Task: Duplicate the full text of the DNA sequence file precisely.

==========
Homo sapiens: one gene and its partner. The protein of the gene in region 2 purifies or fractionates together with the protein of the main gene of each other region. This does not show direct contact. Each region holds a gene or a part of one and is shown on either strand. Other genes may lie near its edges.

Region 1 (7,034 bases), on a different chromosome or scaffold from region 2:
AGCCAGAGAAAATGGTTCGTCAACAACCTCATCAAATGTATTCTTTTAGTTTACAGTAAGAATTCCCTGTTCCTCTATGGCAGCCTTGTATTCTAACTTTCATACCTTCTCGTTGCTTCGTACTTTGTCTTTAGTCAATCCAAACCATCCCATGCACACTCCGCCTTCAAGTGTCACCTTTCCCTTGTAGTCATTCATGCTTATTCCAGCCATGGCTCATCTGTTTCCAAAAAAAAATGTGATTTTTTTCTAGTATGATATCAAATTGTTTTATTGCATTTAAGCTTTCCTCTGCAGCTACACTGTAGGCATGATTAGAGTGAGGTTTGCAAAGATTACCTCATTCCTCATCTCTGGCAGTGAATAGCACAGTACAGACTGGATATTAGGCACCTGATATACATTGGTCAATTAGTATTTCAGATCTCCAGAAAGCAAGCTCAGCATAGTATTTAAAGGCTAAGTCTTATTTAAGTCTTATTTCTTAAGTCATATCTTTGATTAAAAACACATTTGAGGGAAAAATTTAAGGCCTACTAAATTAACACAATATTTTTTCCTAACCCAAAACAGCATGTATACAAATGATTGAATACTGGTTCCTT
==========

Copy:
Homo sapiens: one gene and its partner. The protein of the gene in region 2 purifies or fractionates together with the protein of the main gene of each other region. This does not show direct contact. Each region holds a gene or a part of one and is shown on either strand. Other genes may lie near its edges.

Region 1 (7,034 bases), on a different chromosome or scaffold from region 2:
AGCCAGAGAAAATGGTTCGTCAACAACCTCATCAAATGTATTCTTTTAGTTTACAGTAAGAATTCCCTGTTCCTCTATGGCAGCCTTGTATTCTAACTTTCATACCTTCTCGTTGCTTCGTACTTTGTCTTTAGTCAATCCAAACCATCCCATGCACACTCCGCCTTCAAGTGTCACCTTTCCCTTGTAGTCATTCATGCTTATTCCAGCCATGGCTCATCTGTTTCCAAAAAAAAATGTGATTTTTTTCTAGTATGATATCAAATTGTTTTATTGCATTTAAGCTTTCCTCTGCAGCTACACTGTAGGCATGATTAGAGTGAGGTTTGCAAAGATTACCTCATTCCTCATCTCTGGCAGTGAATAGCACAGTACAGACTGGATATTAGGCACCTGATATACATTGGTCAATTAGTATTTCAGATCTCCAGAAAGCAAGCTCAGCATAGTATTTAAAGGCTAAGTCTTATTTAAGTCTTATTTCTTAAGTCATATCTTTGATTAAAAACACATTTGAGGGAAAAATTTAAGGCCTACTAAATTAACACAATATTTTTTCCTAACCCAAAACAGCATGTATACAAATGATTGAATACTGGTTCCTT